He is popular for his theological theories which are considered heretical by the Catholic church.

Like Fr. Teilhard de Chardin, I am a Jesuit Catholic priest and scientist. I am a fan of Teilhard’s theories, and hence I am distressed by the erroneous statement that Teilhard’s theological theories “are considered heretical by the Catholic Church.” This affirmation is simply false. It is true that Teilhard has been criticized for not giving more attention to the doctrine of Original Sin, but that is an enormous distance from saying that his theories are heretical. I hope that you will correct the mistaken statement that Teilhard’s theological theories are considered heretical.

I believe that Teilhard’s ideas will receive more and more support in the future, but that is only my expectation.


(Rev.) Paul A. Schweitzer, S.J.

Thank you for writing. You, of course, would know much more than I about the Teilhard’s theories and the reactions of the Catholic Church to those theories. I quite agree that it isn’t correct to imply that his theories were declared heretical by the Church; accordingly I will modify the page in question.

However it seems to me that it is stretching things a bit to just say that he was criticized for not giving more attention to the doctrine of Original Sin. If the Wikipedia is to be trusted (always open to question) the matter is much more extensive than that. I quote:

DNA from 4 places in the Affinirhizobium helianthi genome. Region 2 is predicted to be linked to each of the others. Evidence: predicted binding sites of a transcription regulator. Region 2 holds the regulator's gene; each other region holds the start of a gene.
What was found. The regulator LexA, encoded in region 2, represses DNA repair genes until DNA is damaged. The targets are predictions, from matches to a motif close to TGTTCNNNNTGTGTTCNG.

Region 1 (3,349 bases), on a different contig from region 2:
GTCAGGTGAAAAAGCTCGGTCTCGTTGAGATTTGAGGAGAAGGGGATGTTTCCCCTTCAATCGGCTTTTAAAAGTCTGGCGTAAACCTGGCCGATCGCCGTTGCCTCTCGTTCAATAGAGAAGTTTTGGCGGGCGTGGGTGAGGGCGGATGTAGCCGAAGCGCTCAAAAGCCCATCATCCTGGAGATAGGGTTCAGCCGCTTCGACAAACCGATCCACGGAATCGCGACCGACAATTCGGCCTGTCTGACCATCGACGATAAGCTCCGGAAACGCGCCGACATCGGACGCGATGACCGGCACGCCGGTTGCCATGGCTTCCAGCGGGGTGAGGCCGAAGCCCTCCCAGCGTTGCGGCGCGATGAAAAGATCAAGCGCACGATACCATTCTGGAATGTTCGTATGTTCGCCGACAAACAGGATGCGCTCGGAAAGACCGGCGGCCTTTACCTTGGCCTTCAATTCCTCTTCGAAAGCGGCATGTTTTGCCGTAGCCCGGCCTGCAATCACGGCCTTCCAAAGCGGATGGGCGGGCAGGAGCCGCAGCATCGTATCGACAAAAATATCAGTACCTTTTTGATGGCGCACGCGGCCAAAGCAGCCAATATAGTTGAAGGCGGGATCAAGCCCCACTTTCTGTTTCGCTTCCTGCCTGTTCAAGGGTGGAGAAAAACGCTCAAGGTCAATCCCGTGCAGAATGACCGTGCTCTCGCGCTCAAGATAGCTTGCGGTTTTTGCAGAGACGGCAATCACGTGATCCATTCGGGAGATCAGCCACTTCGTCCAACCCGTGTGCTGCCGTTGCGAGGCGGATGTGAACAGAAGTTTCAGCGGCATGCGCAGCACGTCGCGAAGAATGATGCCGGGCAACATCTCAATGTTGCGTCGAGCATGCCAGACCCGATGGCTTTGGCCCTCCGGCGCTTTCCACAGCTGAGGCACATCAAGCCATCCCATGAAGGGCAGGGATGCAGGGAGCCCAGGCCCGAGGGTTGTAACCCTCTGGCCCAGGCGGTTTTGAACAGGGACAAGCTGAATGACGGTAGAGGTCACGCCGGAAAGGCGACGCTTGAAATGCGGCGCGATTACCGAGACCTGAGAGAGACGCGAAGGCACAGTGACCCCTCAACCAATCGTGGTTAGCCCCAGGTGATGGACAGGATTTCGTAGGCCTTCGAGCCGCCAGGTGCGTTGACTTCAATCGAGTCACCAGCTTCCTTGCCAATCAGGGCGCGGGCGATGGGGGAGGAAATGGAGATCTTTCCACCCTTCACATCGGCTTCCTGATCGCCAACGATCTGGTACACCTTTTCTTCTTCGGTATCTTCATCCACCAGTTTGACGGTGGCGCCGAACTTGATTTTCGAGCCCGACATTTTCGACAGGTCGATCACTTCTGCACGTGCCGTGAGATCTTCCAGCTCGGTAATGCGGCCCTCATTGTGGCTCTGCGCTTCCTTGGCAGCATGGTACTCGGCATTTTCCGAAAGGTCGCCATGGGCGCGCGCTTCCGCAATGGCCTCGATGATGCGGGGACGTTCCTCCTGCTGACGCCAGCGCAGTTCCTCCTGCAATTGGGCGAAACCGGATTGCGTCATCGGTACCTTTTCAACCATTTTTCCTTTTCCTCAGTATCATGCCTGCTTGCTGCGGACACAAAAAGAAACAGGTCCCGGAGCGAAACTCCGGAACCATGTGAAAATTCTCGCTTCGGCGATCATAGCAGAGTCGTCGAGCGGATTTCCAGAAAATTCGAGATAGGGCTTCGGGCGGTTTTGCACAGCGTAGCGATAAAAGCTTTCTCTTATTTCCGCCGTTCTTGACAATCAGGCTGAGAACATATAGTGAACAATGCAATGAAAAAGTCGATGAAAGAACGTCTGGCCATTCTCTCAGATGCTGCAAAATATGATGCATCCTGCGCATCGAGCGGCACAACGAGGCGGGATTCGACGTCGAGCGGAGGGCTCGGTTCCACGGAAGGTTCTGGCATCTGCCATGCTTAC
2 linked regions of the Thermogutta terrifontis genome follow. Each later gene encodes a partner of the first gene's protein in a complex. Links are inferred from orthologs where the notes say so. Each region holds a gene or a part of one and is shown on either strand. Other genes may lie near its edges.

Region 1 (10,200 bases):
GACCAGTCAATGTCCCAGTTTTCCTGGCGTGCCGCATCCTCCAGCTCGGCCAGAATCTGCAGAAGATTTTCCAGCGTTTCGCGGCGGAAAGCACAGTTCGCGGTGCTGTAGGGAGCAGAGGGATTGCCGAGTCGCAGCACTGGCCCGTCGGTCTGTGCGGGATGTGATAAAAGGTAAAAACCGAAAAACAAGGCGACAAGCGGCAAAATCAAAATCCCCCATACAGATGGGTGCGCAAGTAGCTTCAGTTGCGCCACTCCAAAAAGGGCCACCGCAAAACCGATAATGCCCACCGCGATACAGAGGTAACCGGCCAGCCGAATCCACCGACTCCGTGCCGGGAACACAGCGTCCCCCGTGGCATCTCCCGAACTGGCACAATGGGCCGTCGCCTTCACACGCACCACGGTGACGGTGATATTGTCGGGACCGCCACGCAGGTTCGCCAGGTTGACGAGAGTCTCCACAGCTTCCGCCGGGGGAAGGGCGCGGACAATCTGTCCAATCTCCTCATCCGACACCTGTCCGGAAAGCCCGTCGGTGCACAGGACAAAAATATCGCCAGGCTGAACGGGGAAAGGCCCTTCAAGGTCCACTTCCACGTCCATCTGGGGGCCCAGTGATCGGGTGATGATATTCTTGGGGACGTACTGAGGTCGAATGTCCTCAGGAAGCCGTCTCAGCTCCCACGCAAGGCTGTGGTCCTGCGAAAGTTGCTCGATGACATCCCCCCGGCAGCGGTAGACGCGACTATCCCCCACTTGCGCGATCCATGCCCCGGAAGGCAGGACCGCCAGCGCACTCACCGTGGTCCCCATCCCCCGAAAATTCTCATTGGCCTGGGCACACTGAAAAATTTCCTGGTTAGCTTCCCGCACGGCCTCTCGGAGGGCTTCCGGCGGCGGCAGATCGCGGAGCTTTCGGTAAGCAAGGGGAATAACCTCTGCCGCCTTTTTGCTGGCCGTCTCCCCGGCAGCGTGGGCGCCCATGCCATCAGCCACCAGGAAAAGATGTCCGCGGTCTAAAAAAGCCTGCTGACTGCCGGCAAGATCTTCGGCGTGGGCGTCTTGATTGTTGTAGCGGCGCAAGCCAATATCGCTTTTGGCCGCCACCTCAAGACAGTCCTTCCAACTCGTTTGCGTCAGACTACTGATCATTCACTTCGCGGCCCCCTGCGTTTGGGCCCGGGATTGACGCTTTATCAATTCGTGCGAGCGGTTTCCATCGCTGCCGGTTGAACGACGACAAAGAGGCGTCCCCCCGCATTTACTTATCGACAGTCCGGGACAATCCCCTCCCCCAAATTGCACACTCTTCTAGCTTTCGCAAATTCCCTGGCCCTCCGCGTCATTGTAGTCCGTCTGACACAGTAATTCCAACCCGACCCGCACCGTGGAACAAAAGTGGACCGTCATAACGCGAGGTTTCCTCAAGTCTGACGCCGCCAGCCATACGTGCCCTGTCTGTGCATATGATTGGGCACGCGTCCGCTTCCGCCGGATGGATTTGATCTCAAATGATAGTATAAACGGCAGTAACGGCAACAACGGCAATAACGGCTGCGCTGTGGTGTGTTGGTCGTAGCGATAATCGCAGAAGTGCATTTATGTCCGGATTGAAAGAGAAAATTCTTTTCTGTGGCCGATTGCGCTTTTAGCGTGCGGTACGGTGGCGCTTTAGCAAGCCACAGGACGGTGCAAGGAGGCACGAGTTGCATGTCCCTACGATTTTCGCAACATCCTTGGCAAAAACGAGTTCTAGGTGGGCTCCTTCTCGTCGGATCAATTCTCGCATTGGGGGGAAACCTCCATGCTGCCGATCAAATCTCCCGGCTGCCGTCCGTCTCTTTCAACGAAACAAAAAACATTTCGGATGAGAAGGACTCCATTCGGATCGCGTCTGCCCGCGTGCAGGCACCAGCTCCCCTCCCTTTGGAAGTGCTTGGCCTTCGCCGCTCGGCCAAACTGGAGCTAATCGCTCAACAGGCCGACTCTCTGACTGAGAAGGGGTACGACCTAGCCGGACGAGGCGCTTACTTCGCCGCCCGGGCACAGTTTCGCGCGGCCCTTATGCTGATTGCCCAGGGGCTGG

This was the first of a series of condemnations by certain church officials that would continue until long after Teilhard’s death. The climax of these condemnations was a 1962 monitum of the Holy Office denouncing his works. From the monitum: “The above-mentioned works abound in such ambiguities and indeed even serious errors, as to offend Catholic doctrine… For this reason, the most eminent and most revered Fathers of the Holy Office exhort all Ordinaries as well as the superiors of Religious institutes, rectors of seminaries and presidents of universities, effectively to protect the minds, particularly of the youth, against the dangers presented by the works of Fr. Teilhard de Chardin and of his followers.”
Isn’t that still the official policy of the Church? If so, wouldn’t it be better to use the term “erroneous” rather than “heretical”?
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From: Anthony R. Lewis, PhD, FN
Date: 10/19/2006
Subj: http://www.snopes.com/humor/letters/marines.asp

You might want to link to http://www.snopes.com/humor/letters/marines.asp

This is sort of interesting. It turns out that I have the original version of the story on my website, or at least the oldest one than snopes knows about. The URL is https://richardhartersworld.com/~cri/2002/zeb.html.

The story has mutated a bit over time. In the original story it was the army; in the later version it is the Marine Corps. In the original it was a son writing; in the later version son has been replaced by daughter.

A new paragraph has been added about unarmed combat, and the PS about shooting craps has been deleted.

Other than these changes the two versions are the same, word for word.

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This page was last updated November 17, 2006.
It was moved January 9, 2008

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Hyde County, South Dakota is the Pin Tail Duck Capital of the world. Visit scenic Highmore, SD in 2006!